Spare Time Activities/How to make moccasins

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Spare Time Activities: Foreword 1 2 3 4 5 6 7 8 9 10 11 12 13 14 15 16 17 18 19 20 21 22 23 24 25

How to make moccasins

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You should certainly try your hand at making this very Scouty form of footgear if you aim at being anything of a “buckskin man.” Don’t make the common mistake of calling them mocassins, though. The word is pronounced mok-a-sims, accenting the first syllable. But that is only by the way. What I want you to know is how to make the things, however you may pronounce the word. You know moccasins are the jolliest, most comfortable things to wear; whether you use them as slippers in the house, or for knocking about in camp, or, best of all, to put on at the end of a long day’s hike; there’s nothing more comfortable for tired feet, as any old hand will tell you. Now you must know that there are many different types of moccasins; nearly every Indian tribe has its own pattern, and the plains Indians wear a moccasin totally different from that worn by the tribes living in the hills, where there is much snow. The kind we are going to make is adapted from those worn by the Ojibways, whom you will know if you have read Thompson Seton, get their name from the fact that they wear puckered moccasins. The word “Ojibway” simply means “puckered shoe.” Well, now, let’s get down to it. First of all, the material and tools required. The Indians used buckskin, moosehide, and in some parts Dan Beard says he found them using calfskin and cowhide; so if you can afford to buy some fairly stout pliable leather from a bootmaker or saddler it will do splendidly, and will stand any amount of wear; but if you only intend to make a

pair of bedroom slippers, something less expensive, like basil, will do very well.

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For each moccasin you will need a piece of leather about 14 in. by 8 in., and another piece about 6 in. by 4 in. These measurements are for an average small man’s foot, about size 6. The Indian moccasins of this type had no sole, but for our purpose a sole adds tremendously to their wearing powers, and you would do well to buy two fairly stout pieces of sole leather as well, one for each moccasin. For the rest, you will require a shoemaker’s awl, some waxed hemp and needles, and a piece of thick board to make a rough kind of foot-shape, called a “last.” This is not shaped exactly like a foot, but made like figure A out of a piece of 1-in. board. If you make it rather straight, and get it at the same length and width as your foot, there’s no need to make two, as it will do for either foot. Cut out the leather soles about a quarter of an inch bigger all round than this piece of wood, and then sew them to the underneath of the leather “uppers” as you see in figure B. If you are as observant as I take you to be, you no doubt have watched a friendly bootmaker sewing on a sole. He first of all takes his knife and cuts a little channel about half-way through the sole and about a quarter of an inch from the edge. Then he runs a blunt-pointed instrument round this cut to open it up, and sews his stitches at the bottom of the groove, boring a hole for each stitch with his awl and stitching with a waxed thread. You will remember, too, that before he starts working on the sole he puts it in a bucket of water for about ten minutes, then lays it aside for a bit until it is nice and workable. Another cobbling tip is to “beat” the leather well to increase its wearing qualities. To do this you borrow a flatiron, lay the leather side on it, rough on top, and hammer it well all over. Take care to bring the hammer down flat or you will break the grain of the leather. Well, having sewn on the sole, rub down the flange, that is the cut you made, on top of the stitches, and tap it down all round with the hammer, and you will find the stitches are perfectly hidden. The next job is to shape the “uppers” like figure C. Note that it is only 1 in. wide at the toe, gradually widening out to 2 in. at the sides.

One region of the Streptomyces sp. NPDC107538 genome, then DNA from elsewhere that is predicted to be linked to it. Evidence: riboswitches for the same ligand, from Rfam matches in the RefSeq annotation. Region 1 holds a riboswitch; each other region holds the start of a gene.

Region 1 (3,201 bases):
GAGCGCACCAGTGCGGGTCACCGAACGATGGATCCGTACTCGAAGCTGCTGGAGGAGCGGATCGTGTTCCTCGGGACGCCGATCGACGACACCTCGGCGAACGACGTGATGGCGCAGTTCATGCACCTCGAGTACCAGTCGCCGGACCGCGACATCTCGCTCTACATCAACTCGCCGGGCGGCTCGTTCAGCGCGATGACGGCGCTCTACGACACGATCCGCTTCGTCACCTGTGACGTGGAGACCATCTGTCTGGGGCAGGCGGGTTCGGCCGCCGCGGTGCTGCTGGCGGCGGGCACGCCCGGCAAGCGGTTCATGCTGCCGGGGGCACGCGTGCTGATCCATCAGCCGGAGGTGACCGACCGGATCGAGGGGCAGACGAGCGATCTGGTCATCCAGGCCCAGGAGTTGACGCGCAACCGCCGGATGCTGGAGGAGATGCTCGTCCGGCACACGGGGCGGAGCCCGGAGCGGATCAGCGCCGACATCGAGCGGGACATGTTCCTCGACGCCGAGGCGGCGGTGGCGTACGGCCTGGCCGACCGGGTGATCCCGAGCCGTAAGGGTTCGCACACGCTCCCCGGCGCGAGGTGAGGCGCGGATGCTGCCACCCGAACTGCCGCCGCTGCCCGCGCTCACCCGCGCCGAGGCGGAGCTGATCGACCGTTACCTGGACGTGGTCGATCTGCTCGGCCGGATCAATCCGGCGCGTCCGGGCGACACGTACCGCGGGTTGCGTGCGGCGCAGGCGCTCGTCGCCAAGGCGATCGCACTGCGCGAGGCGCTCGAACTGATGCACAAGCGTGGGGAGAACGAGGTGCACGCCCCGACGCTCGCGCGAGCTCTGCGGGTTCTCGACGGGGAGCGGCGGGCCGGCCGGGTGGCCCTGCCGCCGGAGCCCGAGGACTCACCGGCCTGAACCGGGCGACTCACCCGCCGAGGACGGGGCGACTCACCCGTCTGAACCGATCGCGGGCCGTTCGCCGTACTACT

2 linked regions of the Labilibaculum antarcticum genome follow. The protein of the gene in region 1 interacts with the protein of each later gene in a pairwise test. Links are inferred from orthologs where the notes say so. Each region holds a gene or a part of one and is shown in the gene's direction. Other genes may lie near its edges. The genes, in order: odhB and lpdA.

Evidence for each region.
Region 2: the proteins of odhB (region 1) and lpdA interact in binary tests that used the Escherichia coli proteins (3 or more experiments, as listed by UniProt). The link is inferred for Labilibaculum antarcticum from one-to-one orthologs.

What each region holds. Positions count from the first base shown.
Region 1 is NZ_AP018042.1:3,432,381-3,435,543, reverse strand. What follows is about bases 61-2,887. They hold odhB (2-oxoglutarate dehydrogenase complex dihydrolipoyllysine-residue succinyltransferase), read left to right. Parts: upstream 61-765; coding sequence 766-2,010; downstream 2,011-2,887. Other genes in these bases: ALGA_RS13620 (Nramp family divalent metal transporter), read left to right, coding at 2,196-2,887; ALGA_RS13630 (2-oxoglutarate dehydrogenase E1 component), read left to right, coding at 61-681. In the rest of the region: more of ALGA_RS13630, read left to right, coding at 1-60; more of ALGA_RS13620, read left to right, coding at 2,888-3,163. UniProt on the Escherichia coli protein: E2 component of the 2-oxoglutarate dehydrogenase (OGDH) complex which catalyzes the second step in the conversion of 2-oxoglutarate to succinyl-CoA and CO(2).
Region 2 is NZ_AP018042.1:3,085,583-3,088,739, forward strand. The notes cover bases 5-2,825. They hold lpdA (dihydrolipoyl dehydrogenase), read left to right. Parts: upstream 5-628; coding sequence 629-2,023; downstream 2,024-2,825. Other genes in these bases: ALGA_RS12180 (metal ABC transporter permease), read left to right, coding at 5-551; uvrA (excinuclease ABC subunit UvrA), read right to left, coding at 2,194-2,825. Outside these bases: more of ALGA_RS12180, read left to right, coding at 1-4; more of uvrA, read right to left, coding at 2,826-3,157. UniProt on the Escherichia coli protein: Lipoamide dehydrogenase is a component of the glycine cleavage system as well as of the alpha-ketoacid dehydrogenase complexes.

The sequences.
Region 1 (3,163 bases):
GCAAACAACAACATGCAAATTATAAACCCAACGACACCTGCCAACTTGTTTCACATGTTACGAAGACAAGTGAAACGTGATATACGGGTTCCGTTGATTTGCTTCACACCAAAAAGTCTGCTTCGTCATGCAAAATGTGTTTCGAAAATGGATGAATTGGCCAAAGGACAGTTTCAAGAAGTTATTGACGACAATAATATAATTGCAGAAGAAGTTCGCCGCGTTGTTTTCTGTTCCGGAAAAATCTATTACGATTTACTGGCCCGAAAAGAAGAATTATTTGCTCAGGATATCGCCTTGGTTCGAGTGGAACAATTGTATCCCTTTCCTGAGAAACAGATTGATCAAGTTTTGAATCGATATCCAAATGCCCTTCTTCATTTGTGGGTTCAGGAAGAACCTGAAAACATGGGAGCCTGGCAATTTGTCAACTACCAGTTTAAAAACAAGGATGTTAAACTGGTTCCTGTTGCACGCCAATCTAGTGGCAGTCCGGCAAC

Cut out the sole, and place it on the underneath of the leather as illustrated in B. C shows you how to shape the “upper.” Place the dummy foot inside the “upper,” draw the leather over, and tack round as in D. Now cut out a tongue and sew inside as illustrated in the right-hand picture of D. E shows you how to fix the heel. Then finally you see the finished moccasins Then you soak it in water, place the wooden foot inside and shape the “upper” over the toe by pulling and banging and rubbing it into position; tack it round as you see in figure D to keep it there temporarily. You will find that it has a series of puckers all along the top edge. Try and get these as even as you can, and put in a tack for each pucker. Now cut out the tongue from your piece of 6 in. by 4 in. leather, and begin to sew it in, starting at one side. The way to dispose of those troublesome puckers is to let the stitches take up more leather on the outside than on the inside. Make about six stitches to the inch outside and about ten to the inch inside. This sounds a bit complicated, but you will find it works out all right. When you have sewn right round, cut off the edges quite level and hammer the toe into shape. The leather will go almost anywhere when it is wet. Now turn your attention to the heel. You will see how it is cut by referring to figure C again. Slip your foot in to find how much you need to cut away, then sew the two edges together like the top drawing in figure E, and finish off by sewing up the flap as shown at the bottom of figure E. All that now remains to be done is to cut slits or punch holes, through which to run a thong. The sketch of the completed moccasins makes this and the method of lacing and fastening off quite clear. Making these moccasins is perhaps the most difficult job I have given you so far, but if you have followed the instructions carefully you will have a pair of moccasins as good as, or better than, any the Red Indians make. They are very roomy and most comfortable. I have a pair by me as I write in which I have tramped many a mile without getting footsore, and they cost about 7s. 6d., which is not expensive as shoes go nowadays. So get busy and cut down the parental boot bill. [1]